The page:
December 2012

Business is buzzing in East Africa

Ajay Mehra, head of non-auto business development in East Africa, has been based in Kenya since February 2011. Mr Mehra, an MBA and a Chevening Scholar has had an enriching 18-year tenure with Lakme, spanning the period while it was still a part of the Tata group to after its acquisition by Unilever. He has handled a range of assignments across sales, marketing, commercial and general management, including a stint as vice president at Trent, where he set up the Westside stores. He also spearheadeds the CII-Retail Committee’s initiative for industry-academia partnership and knowledge enhancement.

In this interview, Mr Mehra talks about the immense opportunities for Tata International in East Africa.

The Tata brand has become significant globally in recent years. What is the brand perception in Kenya and neighbouring countries?
The Tata brand is well-known in Kenya and East Africa because of the number of products, including automobiles, it has in the market. With Tata Industries entering the distribution and trading businesses, the Tata brand is being seen as a significant entity. The global spread and values of the Tata group have ensured that the brand is well-recognised, trusted and held in awe.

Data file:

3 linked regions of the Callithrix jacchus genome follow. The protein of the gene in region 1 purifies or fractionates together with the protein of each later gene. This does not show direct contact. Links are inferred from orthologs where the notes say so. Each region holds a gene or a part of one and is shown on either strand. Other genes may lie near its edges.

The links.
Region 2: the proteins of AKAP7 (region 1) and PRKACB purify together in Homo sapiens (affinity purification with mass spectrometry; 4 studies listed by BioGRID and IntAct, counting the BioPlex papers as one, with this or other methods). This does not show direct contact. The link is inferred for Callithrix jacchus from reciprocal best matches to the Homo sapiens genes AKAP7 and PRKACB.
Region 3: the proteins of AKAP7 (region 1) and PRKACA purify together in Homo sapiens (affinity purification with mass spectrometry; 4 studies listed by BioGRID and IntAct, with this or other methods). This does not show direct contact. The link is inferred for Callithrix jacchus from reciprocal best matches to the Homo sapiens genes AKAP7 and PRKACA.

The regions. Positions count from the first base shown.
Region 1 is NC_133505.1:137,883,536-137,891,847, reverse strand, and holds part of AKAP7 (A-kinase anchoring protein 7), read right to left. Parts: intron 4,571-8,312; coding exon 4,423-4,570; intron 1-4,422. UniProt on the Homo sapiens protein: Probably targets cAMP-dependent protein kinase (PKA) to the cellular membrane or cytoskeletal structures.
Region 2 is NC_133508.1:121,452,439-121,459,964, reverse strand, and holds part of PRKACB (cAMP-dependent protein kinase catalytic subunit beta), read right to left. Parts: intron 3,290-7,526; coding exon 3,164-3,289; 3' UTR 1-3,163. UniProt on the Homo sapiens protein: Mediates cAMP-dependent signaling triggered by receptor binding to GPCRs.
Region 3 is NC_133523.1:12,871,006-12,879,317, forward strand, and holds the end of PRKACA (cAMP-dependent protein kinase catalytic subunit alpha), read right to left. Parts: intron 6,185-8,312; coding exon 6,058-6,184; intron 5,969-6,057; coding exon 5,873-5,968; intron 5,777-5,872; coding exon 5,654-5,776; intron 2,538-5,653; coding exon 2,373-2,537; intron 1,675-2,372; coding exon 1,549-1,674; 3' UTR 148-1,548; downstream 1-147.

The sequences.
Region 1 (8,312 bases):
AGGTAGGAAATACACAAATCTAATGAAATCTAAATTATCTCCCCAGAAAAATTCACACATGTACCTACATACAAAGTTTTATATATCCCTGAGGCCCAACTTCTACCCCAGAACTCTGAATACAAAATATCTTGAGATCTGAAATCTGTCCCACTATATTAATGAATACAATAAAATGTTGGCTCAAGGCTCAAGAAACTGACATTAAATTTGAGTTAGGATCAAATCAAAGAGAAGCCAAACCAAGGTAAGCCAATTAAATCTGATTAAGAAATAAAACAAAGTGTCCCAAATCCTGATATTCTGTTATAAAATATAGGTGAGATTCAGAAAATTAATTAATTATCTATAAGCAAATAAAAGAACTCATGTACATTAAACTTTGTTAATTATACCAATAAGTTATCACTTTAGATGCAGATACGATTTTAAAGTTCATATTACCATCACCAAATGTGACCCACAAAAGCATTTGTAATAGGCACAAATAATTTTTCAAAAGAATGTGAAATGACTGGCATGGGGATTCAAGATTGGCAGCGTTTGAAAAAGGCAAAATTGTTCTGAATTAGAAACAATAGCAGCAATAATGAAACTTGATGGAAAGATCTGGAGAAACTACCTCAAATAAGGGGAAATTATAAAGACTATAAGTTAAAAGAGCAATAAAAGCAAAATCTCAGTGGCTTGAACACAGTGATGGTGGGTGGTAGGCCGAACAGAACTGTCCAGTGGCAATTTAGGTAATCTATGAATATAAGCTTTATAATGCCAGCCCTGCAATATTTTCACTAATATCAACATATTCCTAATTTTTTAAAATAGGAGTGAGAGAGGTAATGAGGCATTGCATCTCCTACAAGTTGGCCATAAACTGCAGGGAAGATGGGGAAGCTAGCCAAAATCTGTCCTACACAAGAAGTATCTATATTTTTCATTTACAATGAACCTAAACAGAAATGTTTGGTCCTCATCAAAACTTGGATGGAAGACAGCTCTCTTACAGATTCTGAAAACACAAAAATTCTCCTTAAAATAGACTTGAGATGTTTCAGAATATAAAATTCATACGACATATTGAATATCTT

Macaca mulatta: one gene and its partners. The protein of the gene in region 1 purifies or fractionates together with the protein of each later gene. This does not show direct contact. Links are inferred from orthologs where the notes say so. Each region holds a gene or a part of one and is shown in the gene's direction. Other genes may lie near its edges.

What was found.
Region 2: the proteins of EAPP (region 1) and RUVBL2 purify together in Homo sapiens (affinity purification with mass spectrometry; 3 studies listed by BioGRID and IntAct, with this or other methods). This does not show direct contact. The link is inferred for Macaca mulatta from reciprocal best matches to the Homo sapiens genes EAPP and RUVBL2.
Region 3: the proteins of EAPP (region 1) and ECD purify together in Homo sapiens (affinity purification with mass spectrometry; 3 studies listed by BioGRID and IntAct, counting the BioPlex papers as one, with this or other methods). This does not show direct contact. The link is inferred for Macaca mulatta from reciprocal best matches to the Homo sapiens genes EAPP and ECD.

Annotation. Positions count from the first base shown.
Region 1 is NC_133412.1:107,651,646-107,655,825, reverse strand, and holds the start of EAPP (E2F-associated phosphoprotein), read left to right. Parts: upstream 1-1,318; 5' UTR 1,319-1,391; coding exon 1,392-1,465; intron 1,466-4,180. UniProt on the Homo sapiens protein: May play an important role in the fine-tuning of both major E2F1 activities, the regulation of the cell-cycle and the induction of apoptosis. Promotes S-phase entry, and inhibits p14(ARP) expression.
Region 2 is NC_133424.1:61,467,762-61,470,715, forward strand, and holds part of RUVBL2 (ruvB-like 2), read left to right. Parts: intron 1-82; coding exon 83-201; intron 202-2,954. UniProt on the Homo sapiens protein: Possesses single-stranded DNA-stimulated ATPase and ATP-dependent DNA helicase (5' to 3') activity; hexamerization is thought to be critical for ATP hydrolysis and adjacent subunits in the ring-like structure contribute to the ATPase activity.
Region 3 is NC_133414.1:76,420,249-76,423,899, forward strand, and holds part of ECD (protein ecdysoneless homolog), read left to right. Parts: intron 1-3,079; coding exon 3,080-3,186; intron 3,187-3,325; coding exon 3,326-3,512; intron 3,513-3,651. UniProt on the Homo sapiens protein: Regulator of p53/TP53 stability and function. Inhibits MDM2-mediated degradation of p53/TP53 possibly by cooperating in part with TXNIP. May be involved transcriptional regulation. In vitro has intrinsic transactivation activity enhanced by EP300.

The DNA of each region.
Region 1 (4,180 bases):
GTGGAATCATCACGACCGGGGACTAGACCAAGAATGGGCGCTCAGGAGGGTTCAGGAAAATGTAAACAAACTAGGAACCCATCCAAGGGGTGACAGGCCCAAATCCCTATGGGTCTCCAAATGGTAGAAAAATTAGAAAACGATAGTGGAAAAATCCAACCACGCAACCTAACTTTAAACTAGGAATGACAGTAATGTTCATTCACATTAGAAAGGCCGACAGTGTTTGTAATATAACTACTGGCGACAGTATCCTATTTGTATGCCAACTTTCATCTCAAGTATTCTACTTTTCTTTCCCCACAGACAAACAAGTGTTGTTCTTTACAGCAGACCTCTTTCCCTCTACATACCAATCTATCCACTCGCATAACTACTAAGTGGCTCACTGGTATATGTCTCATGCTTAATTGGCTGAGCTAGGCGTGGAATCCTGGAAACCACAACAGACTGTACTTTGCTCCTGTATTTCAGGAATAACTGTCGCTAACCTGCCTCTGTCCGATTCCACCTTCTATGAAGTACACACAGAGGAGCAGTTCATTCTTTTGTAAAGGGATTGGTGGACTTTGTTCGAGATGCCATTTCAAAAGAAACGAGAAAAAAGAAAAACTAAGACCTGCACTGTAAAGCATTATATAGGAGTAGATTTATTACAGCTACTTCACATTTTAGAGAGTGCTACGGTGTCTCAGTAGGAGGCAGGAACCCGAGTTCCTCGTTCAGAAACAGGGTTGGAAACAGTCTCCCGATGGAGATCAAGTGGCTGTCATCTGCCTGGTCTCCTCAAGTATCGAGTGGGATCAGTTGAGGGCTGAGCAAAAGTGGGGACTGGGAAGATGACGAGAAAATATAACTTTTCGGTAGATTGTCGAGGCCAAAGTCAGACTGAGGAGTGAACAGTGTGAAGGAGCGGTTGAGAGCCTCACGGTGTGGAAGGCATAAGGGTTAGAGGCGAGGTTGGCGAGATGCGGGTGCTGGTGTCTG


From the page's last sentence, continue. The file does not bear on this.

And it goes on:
You are building the non-auto businesses. What is your focus and where is the market opportunity?
All of Africa, including East Africa, has large requirements in two areas — infrastructure and agriculture. We have synchronised our focus by providing materials like steel and chemicals, and supplies like fertilisers and pesticides, as well as equipment (John Deere), to develop infrastructure and agriculture.

Given the stable and consistent economic growth rates of 4-6 percent per annum in these economies, the market opportunity is attractive and recurrent. Political stability and democratic governments also facilitate strong growth.

What are the attractive business opportunities in the region?
Beyond infrastructure and agriculture, there are opportunities in retail, banking services and consumer products.

What do you feel about living in Kenya?
For me, Kenya and most of Africa have been eye-openers and very different from the /images/article shown on international television channels. Most of these countries abound in natural beauty and offer unparalleled experiences in wildlife travel. Communication is easy and people are polite and friendly. It is a very comfortable and pleasant experience.

The East African community is becoming more and more important. What role will Kenya play in this?
The East African community is a reasonably robust entity in the sense it allows easy movement of goods and services and has similar tax structures. As the largest and leading economy, Kenya plays a very important role and neighbouring countries look up to it for new initiatives. Kenya is bound to be the business hub and the leader in this market for some time to come, but Tanzania seems to be catching up.